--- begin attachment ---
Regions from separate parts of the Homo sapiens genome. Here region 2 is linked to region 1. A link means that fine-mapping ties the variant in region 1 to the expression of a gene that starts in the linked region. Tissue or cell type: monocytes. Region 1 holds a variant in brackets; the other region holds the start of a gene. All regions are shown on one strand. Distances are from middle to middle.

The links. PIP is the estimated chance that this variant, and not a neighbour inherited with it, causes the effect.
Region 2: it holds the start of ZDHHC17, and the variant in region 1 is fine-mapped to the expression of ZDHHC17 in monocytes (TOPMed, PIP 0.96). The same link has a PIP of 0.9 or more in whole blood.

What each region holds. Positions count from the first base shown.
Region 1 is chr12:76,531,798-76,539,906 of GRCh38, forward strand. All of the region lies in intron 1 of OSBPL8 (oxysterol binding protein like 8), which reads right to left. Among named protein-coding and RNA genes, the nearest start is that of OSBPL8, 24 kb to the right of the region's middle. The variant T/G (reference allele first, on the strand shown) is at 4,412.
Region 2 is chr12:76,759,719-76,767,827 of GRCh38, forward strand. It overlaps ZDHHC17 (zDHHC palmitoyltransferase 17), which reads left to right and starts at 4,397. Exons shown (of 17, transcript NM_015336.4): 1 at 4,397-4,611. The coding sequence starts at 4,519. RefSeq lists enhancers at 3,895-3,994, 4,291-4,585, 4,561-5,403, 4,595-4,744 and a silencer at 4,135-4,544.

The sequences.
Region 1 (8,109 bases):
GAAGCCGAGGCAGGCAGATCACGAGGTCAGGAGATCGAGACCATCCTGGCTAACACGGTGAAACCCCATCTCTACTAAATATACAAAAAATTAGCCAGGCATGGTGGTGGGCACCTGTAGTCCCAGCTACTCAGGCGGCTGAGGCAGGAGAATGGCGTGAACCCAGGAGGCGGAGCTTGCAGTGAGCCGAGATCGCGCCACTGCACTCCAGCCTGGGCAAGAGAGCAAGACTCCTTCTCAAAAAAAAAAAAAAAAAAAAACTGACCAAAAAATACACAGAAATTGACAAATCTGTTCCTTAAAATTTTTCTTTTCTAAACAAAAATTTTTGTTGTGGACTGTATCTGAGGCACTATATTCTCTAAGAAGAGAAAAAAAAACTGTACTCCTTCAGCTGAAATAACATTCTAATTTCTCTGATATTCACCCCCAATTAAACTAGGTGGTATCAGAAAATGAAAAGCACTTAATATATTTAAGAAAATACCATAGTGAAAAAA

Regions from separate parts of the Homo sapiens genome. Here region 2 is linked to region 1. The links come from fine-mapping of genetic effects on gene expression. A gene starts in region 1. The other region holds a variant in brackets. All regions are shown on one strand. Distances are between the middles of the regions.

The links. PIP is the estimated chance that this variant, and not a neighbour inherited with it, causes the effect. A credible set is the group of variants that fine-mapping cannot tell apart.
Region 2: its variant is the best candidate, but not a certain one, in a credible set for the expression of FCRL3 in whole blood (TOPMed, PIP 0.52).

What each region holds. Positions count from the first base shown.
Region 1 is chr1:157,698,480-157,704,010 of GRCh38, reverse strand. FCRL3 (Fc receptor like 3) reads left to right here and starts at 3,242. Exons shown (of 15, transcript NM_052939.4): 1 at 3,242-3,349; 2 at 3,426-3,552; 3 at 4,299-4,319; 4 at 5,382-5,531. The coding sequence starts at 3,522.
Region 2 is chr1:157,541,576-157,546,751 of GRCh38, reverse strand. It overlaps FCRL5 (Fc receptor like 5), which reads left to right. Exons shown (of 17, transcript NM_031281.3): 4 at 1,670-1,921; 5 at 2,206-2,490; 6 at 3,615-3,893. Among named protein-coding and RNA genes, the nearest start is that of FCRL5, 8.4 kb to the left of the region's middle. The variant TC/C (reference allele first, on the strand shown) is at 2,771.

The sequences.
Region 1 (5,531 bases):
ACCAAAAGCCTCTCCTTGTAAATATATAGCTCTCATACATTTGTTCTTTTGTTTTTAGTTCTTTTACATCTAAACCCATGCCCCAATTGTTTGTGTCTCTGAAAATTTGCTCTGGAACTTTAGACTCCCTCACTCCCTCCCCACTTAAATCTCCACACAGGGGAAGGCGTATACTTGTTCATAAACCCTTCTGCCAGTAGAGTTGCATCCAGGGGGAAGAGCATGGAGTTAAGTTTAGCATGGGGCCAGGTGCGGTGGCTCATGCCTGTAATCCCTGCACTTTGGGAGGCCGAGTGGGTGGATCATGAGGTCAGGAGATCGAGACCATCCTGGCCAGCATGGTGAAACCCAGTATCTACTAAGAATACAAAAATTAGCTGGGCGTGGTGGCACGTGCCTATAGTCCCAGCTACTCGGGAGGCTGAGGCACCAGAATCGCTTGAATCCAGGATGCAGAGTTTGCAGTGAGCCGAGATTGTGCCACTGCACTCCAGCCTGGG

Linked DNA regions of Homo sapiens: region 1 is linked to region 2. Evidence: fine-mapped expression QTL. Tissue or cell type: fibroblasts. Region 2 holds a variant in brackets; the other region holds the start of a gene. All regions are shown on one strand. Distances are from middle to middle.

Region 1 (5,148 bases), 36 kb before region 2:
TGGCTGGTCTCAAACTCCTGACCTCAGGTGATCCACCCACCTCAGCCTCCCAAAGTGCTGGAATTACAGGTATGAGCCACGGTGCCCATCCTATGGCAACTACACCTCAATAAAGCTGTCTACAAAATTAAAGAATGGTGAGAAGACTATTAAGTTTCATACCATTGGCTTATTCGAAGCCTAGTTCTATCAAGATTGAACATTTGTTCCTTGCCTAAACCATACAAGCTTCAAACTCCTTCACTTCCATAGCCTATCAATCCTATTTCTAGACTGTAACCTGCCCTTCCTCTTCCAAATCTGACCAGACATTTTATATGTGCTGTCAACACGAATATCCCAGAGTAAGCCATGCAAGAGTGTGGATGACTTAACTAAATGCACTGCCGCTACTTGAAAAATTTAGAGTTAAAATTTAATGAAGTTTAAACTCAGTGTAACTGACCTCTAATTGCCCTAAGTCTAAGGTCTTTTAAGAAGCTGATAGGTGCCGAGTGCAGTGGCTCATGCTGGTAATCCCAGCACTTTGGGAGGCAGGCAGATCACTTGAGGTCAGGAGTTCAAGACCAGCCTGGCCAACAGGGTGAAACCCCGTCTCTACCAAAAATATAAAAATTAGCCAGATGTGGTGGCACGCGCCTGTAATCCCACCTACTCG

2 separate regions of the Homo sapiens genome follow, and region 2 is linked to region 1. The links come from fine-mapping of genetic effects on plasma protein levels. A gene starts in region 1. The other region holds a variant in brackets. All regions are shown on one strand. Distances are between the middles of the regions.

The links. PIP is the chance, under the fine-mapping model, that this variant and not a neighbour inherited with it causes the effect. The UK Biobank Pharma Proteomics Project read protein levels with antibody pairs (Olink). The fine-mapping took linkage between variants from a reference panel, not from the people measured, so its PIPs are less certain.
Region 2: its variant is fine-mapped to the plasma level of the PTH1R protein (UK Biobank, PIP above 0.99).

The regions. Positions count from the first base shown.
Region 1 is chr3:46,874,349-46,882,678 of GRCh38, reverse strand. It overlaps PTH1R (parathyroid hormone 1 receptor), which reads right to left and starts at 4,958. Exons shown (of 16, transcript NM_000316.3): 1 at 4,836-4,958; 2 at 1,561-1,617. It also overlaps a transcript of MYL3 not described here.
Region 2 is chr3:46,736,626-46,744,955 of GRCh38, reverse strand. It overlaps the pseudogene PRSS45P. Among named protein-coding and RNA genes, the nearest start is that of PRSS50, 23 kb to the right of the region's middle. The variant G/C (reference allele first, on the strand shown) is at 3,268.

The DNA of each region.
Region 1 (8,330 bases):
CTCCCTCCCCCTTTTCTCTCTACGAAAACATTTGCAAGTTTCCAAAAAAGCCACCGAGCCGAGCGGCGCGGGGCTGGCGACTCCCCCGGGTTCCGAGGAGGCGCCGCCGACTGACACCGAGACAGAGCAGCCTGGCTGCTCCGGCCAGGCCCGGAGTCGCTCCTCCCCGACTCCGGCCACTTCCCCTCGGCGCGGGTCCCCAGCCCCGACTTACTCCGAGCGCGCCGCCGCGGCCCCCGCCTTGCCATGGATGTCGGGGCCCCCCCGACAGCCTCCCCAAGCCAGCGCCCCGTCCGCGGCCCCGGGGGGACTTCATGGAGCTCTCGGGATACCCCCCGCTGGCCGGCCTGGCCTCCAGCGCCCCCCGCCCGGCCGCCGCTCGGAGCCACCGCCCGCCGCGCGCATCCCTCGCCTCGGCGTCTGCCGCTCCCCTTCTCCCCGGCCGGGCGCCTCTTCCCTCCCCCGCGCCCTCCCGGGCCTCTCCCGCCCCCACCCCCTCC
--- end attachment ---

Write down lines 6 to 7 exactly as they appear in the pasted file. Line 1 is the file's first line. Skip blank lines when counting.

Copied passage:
Region 2 is chr12:76,759,719-76,767,827 of GRCh38, forward strand. It overlaps ZDHHC17 (zDHHC palmitoyltransferase 17), which reads left to right and starts at 4,397. Exons shown (of 17, transcript NM_015336.4): 1 at 4,397-4,611. The coding sequence starts at 4,519. RefSeq lists enhancers at 3,895-3,994, 4,291-4,585, 4,561-5,403, 4,595-4,744 and a silencer at 4,135-4,544.

The sequences.